Christopher Reeve's Son Matthew Remembers His Iconic Father 10 Years After Death

"I absolutely understand how everyone sees him as Superman," Matthew Reeve said.

— -- This past Friday marked 10 years since the death of acting great Christopher Reeve.

The "Superman" icon, who died in 2004 at the age of 52, was not only a film legend but a force in the world of spinal cord injury treatment, having suffered an injury himself in 1995. That injury left him confined to a wheelchair for the rest of his life.

Matthew Reeve, the actor's son and champion for the Christopher and Dana Reeve Foundation, came out to Comic Con in New York over the weekend to reminisce about his late father and reveal "The Big Idea" campaign, which has introduced a device that has dramatically changed the lives of four injured individuals through epidural stimulation. The device has helped these men "to recover voluntary movements" with their legs and even stand, according to the organization's website.

Reeve - flanked by four wheelchair-bound men, all wearing Superman shirts - addressed the audience at Comic Con on Saturday, by sharing what his famous father was like in everyday life.

"I absolutely understand how everyone sees him as Superman," Reeve said. "To me he was dad and he was just awesome. He could fly an airplane, he could sail a boat, he was an accomplished piano player. Just the other day, I found some of his stuff and it had this sheet music in it ... To me, it looked like someone had just taken ink and thrown it at the page, but he minored in music theory."

Reeve, 34, added that things like "table manners" were important in his household and "all the stuff that dads and kids usually go through. He was also gigantic, 6-foot-4 and muscular, so even more intimidating. But he was just great, really wonderful."

Some of Matthew's favorite memories of his father include "being with him in the cockpit of his plane."

"I can't tell you what an avionics dashboard means to a little kid," he said. "I was sitting there and there were just screens and buttons and hinges ... By the time I was 9, 10, or 11, I was a bit more responsible and I would do stuff like lower the landing gear, lower the flaps and do fun stuff like that. We got to the stage, we would do certain approaches ... just that, it's just the two of you. You're up 10,000, 12,000, 15,000 feet in the air; you're spending time."

After the Comic Con panel, Reeve spoke to ABC News and touched on his father's untouchable legacy as Superman.

"Superman was the original superhero and dad did such a fantastic job in his performance that for a lot of people, he just personified the role so strongly that it almost be impossible to disassociate," he said. "Still to this day, which is a source of pride."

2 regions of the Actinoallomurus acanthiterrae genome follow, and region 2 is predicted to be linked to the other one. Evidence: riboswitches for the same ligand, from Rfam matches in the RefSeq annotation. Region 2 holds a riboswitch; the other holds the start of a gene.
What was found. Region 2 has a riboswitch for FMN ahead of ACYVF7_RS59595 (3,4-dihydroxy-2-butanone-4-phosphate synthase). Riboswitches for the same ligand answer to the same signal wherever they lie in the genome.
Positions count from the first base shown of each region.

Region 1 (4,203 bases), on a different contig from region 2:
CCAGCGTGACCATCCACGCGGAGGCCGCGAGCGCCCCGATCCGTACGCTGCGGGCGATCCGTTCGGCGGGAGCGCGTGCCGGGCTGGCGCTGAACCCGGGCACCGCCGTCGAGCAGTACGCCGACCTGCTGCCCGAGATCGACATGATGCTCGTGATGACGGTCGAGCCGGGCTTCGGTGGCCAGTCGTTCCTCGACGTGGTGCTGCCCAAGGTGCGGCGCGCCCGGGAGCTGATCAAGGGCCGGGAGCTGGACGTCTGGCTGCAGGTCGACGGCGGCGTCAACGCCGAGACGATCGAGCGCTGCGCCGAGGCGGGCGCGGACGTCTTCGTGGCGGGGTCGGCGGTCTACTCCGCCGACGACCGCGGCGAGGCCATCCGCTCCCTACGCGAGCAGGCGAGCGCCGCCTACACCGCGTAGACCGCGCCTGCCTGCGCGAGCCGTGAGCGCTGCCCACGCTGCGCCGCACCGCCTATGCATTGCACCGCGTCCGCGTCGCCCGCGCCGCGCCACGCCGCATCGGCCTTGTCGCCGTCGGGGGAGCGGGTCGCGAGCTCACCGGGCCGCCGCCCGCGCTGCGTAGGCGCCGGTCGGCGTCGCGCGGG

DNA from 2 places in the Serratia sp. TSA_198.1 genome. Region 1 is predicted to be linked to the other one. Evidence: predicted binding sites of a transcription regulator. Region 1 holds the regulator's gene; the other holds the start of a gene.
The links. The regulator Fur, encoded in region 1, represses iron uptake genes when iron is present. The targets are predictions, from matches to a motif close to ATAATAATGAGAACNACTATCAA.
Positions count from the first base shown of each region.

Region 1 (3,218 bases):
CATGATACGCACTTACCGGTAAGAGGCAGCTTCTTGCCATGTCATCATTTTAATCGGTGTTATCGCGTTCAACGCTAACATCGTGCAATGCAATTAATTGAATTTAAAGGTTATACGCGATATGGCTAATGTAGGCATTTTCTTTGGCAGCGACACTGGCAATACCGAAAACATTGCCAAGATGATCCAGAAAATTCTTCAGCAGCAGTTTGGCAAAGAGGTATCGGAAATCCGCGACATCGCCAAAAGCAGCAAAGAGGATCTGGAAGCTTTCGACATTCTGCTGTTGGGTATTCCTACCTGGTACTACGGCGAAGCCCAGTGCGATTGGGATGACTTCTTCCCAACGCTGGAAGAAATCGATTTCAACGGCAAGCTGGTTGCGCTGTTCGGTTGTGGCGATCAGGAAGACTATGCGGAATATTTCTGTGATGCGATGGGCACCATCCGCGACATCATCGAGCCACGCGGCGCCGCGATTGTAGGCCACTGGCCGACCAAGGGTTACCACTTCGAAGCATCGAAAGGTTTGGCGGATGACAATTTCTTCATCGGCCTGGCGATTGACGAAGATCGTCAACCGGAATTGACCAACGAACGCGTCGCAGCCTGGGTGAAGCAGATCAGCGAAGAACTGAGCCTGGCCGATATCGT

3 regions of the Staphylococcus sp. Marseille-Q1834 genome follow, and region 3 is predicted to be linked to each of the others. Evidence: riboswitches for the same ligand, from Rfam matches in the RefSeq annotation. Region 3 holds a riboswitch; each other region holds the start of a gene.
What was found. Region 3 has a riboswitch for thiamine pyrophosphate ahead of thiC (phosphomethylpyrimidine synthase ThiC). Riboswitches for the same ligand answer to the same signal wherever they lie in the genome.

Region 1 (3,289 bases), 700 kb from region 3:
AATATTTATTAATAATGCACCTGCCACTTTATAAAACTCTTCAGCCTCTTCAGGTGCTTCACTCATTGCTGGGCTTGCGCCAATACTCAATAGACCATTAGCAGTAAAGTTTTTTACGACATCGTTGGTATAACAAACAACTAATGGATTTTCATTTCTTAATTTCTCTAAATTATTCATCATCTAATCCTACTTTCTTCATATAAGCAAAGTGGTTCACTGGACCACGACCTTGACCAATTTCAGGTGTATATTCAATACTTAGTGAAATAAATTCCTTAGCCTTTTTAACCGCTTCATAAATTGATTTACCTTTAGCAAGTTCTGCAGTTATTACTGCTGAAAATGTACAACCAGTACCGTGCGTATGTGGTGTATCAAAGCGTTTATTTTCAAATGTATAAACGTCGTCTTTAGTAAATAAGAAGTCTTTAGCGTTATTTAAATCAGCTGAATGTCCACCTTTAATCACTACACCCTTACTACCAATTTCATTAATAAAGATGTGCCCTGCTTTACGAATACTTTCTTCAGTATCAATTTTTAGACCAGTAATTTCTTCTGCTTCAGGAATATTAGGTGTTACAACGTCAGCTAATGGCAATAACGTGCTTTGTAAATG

Reeve, a producer, director and writer in his own right, said his father was even more impressive after he suffered the horse riding accident that left him paralyzed almost 20 years ago.

"It was incredible to see really a metamorphosis, an evolution. I mean, he was always an advocate before," he said. "But to really take on this cause and become the voice of a whole community of people that previously didn't have one, and embrace this role was really inspiring."

Reeve also shared how far research has come since his father died more than a decade ago.

"The Big Idea" treatment is technological, not biological, and "when stimulated, the participants can also voluntarily control their legs and bear weight," the website adds. The fact that it's technological, means there's great control over it, Reeve continued.

Only four people have received this treatment, but Reeve added the goal is to raise $15 million for 36 more patients and then beyond.

Reeve said his father "would be absolutely thrilled" with all the progress that's been made and that today's treatment is the equivalent of a 1991 cell phone. But the goal is to soon get to the "smartphone" version. To further explain, this device has 16 electrodes that interface with the spinal cord, Reeve said it needs to be thousands or potentially millions.

"It's the beginning of the end, we know the road ahead, we know where we want to get. It's just a question of getting there," he added. "When my dad was alive it really was if there will be an effective way of treating spinal cord injuries, that question's been answered ... the ultimate goal is to have a world with empty wheelchairs."